Over 100 of women (and men) took it to the streets of Shinjuku in the middle of Golden Week this year to start their own #metoo movement: #WithYou, insisting that sexual harassment is power harassment. Photo by Victoria Vlisides.

4. The people whose posts about injustices women face at work trended on Twitter in the wake of the Tokyo Medical University scandal

In August 2018, shocking news broke in Japan. The prestigious Tokyo Medical University admitted to purposefully altering entrance exam scores to prevent women from enrolling. The school wished for fewer female students due to the expectation that their careers would be cut short by having children. This revelation shocked people worldwide and sparked a rapid backlash on social media.

The hashtag #私たちは女性差別に怒っていい — which means “It’s okay for us to be angry about discrimination towards women” — blew up on Twitter immediately following the scandal. Hundreds of women shared their stories about discrimination in the workplace and protesters took it to the streets. Among them was Minori Kitahara, who following the news reports immediately organized protests in front of Tokyo Medical University (video above). Accounts of how women were forced to quit their jobs after marriage or childbirth, their abilities were doubted during job interviews, and their parents tried to dissuade them from going into certain job fields populated Japanese Twitter feeds for days.

Here are just several examples in Japanese and English:

“This happened when I got pregnant with my second son. I had been working for the company for quite a while. When I revealed that I was pregnant, I was called into the president’s office and he sighed, blowing cigarette smoke into my face.”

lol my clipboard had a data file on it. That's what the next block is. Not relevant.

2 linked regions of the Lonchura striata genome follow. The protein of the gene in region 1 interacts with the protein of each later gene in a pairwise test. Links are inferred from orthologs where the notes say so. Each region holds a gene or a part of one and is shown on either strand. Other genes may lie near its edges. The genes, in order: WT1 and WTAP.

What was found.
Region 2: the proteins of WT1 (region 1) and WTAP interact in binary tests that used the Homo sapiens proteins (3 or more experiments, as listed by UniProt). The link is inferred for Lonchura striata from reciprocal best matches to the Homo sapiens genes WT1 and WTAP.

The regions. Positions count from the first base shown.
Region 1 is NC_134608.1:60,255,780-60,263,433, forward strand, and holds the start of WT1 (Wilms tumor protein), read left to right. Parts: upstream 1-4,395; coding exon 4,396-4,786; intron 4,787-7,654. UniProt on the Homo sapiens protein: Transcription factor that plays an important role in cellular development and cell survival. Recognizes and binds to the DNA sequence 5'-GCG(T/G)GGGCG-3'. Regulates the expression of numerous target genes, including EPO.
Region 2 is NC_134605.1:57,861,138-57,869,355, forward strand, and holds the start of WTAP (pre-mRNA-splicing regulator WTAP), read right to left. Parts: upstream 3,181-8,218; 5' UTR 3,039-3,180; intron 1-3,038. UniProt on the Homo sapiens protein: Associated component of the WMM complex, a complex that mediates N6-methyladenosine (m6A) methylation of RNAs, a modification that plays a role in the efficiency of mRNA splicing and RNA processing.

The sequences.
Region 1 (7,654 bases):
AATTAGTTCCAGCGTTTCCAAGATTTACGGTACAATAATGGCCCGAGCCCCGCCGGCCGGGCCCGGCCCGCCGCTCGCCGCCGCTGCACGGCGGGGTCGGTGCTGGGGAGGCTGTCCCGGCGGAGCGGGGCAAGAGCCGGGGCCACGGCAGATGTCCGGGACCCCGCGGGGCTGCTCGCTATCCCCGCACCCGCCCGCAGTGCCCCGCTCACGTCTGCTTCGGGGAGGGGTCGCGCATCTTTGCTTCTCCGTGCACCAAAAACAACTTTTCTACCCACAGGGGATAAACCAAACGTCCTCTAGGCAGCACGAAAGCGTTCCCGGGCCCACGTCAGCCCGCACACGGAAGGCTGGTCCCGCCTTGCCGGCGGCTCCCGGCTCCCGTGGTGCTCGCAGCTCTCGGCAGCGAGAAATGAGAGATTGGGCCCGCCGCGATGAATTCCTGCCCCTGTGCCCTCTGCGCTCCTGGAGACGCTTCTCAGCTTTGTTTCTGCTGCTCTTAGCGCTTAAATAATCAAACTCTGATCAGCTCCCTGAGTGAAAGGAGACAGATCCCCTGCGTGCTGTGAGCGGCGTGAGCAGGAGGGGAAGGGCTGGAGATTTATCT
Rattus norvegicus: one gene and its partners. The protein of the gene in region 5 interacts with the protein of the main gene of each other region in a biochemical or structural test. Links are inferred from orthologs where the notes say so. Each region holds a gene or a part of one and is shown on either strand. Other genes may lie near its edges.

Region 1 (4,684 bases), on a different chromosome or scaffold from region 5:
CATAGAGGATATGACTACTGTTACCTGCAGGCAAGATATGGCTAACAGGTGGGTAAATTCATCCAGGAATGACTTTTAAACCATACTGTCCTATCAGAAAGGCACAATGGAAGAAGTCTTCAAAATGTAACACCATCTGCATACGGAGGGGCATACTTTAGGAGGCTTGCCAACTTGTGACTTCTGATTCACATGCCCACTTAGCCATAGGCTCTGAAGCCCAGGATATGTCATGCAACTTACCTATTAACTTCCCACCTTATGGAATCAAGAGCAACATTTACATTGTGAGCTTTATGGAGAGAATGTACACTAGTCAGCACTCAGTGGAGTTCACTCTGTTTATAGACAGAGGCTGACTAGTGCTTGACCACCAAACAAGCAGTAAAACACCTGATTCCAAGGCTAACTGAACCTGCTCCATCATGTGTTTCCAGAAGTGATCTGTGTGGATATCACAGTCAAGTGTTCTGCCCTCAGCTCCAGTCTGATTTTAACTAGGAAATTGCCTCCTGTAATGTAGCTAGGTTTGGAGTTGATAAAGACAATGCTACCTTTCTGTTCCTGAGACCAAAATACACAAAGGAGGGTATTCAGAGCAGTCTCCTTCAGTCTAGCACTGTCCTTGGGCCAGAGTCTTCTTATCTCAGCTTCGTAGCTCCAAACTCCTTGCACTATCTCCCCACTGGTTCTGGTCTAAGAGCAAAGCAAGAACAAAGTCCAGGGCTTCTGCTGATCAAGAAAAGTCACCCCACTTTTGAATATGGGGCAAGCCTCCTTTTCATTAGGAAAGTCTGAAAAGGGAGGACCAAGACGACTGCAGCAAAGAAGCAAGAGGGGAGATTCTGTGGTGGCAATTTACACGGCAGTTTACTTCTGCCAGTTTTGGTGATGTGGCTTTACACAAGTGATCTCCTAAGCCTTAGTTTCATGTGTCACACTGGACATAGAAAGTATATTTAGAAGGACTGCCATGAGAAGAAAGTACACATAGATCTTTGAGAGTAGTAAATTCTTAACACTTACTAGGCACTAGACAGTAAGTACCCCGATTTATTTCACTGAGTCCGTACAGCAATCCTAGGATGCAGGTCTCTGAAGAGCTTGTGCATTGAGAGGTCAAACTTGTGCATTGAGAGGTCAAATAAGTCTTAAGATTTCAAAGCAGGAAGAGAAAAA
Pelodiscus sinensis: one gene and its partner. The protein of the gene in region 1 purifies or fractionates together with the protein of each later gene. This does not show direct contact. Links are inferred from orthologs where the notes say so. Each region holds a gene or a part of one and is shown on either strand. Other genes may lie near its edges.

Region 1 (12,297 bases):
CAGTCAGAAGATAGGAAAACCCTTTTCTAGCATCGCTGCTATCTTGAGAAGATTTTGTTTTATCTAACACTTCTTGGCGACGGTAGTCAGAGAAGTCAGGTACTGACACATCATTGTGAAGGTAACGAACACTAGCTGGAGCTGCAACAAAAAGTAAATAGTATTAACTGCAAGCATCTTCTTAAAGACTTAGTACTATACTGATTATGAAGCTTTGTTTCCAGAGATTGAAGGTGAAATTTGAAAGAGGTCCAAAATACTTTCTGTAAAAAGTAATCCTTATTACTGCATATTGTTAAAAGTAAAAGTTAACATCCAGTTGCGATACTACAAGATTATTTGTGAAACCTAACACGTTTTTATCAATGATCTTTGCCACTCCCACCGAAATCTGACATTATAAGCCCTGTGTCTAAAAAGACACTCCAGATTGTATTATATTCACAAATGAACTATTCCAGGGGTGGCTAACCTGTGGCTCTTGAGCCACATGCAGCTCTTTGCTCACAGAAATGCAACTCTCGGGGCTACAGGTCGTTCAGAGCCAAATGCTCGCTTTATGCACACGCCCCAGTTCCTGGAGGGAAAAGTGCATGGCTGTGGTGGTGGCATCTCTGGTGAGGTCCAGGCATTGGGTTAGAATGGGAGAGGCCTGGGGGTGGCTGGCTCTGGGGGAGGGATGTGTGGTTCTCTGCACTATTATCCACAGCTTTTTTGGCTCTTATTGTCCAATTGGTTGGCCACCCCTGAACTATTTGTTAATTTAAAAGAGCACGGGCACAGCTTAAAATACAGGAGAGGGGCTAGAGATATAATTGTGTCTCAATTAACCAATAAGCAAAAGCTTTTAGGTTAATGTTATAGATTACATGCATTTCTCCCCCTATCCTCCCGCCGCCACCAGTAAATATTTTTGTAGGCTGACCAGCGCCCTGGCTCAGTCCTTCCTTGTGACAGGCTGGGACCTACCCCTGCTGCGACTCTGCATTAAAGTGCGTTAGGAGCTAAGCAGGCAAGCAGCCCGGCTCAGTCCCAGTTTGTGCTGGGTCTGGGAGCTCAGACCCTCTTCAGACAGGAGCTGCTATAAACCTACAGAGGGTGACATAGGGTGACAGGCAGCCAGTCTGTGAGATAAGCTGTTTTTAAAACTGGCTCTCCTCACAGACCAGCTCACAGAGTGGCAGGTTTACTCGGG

“When I was eight months pregnant my boss called me into the conference room. He told me that I couldn’t leave on that day until I wrote my letter of resignation. I started to feel unwell and almost crying, I signed the resignation letter. Suddenly I was unemployed. From that day on, I became aware of the thinly veiled sexism that exists against women and I despaired.”

“I was a midwife at an obstetrics and gynecology clinic, and 30 minutes before entering maternity leave for my 4th pregnancy the head of the hospital called me into his office and fired me. Ob-gyn practitioners like him are able to make a living thanks to pregnant women, and yet he still treated me like that.”

Thanks to media reports, massive criticism and online movements, the university officials were forced to publicly apologize and pledge to end this practice. They also replaced their president with a woman for the first time in history and began accepting female students they had previously altered scores of and rejected their applications. But just as the news about this university calmed down, it was revealed that a number of other universities have also practiced the same for years. Among them were Juntendo University and Showa University. Are there more? Most certainly, yes, and so far the Japanese government has done nothing to address the issue or say how it will prevent future similar occurrences, apart from conducting a survey of universities on the matter and promising the public a report in the near future.  

The current state of things in Japan suggests that eradicating sexism will be a difficult process. Yet, these movements, as few as they are, hint that positive change may already be on the way. Both women and men need to continue to speak up, sharing their lessons and experiences anywhere they can. Until discrimination is considered obscene enough to be outlawed in all forms, we must keep asking, “What is obscenity?”